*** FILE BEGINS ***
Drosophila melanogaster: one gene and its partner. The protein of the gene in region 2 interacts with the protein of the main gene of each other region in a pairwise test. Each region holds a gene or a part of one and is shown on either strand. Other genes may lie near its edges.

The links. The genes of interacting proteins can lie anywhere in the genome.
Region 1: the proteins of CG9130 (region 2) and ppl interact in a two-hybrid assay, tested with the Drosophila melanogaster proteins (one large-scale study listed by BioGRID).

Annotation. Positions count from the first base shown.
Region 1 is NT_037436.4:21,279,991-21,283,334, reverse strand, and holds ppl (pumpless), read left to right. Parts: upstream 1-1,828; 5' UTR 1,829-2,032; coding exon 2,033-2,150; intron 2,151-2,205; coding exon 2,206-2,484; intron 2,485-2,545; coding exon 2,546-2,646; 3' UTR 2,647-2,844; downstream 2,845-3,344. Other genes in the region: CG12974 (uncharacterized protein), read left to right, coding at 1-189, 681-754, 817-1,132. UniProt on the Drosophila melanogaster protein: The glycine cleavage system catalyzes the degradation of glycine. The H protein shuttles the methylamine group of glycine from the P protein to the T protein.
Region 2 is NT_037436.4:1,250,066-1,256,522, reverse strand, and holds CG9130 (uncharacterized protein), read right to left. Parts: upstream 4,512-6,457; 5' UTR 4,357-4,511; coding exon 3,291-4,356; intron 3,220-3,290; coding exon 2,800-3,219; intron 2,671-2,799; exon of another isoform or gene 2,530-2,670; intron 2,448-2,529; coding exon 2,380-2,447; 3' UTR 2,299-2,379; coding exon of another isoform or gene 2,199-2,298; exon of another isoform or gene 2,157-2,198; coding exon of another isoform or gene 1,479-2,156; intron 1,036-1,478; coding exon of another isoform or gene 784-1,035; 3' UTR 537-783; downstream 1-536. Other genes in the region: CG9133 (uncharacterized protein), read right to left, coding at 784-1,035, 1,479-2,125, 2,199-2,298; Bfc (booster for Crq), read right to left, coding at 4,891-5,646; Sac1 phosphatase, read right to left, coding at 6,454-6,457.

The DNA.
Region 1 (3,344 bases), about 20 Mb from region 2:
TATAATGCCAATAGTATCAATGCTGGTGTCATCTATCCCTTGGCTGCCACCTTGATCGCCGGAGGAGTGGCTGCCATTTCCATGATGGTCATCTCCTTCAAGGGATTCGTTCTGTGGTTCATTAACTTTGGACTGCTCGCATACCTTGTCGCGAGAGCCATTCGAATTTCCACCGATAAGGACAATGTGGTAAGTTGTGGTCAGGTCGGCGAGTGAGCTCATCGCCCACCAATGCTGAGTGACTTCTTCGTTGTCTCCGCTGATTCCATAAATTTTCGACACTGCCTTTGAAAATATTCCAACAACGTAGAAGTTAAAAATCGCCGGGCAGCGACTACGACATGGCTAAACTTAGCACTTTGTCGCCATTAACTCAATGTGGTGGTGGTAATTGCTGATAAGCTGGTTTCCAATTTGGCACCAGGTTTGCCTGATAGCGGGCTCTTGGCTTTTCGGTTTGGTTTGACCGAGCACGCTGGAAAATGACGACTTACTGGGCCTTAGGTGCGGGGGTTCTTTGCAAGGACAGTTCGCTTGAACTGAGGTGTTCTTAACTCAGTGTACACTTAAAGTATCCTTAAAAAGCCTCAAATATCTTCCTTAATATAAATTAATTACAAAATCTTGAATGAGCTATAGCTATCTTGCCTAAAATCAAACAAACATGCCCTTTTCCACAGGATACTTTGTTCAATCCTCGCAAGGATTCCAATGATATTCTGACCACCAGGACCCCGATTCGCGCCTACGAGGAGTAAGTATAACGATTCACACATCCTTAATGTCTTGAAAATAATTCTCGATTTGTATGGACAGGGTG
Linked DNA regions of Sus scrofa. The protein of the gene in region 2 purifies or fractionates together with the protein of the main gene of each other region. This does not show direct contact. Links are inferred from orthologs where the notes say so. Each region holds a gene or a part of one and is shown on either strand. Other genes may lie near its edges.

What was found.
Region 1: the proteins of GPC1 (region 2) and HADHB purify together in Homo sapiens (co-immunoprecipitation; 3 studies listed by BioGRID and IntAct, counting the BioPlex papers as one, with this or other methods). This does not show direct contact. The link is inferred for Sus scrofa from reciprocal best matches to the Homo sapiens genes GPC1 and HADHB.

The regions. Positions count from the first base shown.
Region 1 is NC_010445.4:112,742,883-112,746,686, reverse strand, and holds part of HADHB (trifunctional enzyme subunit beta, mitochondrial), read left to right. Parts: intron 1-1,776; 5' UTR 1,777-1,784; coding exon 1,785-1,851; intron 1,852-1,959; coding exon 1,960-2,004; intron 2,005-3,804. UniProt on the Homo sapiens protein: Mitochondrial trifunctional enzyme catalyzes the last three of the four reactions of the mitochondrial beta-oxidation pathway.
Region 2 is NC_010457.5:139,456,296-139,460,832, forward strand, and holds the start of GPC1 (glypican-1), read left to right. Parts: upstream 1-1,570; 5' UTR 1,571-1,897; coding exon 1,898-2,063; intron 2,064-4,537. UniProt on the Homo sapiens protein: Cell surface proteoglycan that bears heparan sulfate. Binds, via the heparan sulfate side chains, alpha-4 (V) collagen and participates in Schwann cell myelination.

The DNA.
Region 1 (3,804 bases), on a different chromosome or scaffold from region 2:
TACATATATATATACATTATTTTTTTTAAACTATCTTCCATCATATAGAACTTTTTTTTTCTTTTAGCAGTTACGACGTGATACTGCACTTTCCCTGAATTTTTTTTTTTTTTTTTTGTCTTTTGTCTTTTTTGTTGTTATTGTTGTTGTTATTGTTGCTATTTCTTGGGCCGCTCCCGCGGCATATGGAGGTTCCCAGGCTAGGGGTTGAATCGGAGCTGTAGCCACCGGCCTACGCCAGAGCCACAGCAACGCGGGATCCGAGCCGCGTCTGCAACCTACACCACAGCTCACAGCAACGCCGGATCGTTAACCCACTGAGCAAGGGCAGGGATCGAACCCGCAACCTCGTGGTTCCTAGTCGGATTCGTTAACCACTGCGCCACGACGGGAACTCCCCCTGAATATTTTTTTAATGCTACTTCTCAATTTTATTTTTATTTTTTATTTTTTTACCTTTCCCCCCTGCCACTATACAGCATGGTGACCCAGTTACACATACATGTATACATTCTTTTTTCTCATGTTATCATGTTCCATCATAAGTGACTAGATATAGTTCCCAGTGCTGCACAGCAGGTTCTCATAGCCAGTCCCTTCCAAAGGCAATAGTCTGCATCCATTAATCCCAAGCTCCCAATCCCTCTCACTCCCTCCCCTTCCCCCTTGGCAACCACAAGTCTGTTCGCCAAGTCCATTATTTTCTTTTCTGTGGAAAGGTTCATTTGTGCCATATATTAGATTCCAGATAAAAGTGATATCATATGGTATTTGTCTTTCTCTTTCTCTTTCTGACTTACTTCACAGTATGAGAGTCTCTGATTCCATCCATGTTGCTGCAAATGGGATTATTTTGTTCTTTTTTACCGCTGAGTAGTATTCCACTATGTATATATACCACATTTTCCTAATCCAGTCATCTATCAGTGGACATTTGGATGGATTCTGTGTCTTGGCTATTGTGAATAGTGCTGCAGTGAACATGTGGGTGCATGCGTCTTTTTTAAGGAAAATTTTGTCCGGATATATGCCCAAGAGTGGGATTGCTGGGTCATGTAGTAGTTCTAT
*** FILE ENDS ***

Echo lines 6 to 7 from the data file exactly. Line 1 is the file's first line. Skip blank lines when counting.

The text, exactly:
Region 2 is NT_037436.4:1,250,066-1,256,522, reverse strand, and holds CG9130 (uncharacterized protein), read right to left. Parts: upstream 4,512-6,457; 5' UTR 4,357-4,511; coding exon 3,291-4,356; intron 3,220-3,290; coding exon 2,800-3,219; intron 2,671-2,799; exon of another isoform or gene 2,530-2,670; intron 2,448-2,529; coding exon 2,380-2,447; 3' UTR 2,299-2,379; coding exon of another isoform or gene 2,199-2,298; exon of another isoform or gene 2,157-2,198; coding exon of another isoform or gene 1,479-2,156; intron 1,036-1,478; coding exon of another isoform or gene 784-1,035; 3' UTR 537-783; downstream 1-536. Other genes in the region: CG9133 (uncharacterized protein), read right to left, coding at 784-1,035, 1,479-2,125, 2,199-2,298; Bfc (booster for Crq), read right to left, coding at 4,891-5,646; Sac1 phosphatase, read right to left, coding at 6,454-6,457.

The DNA.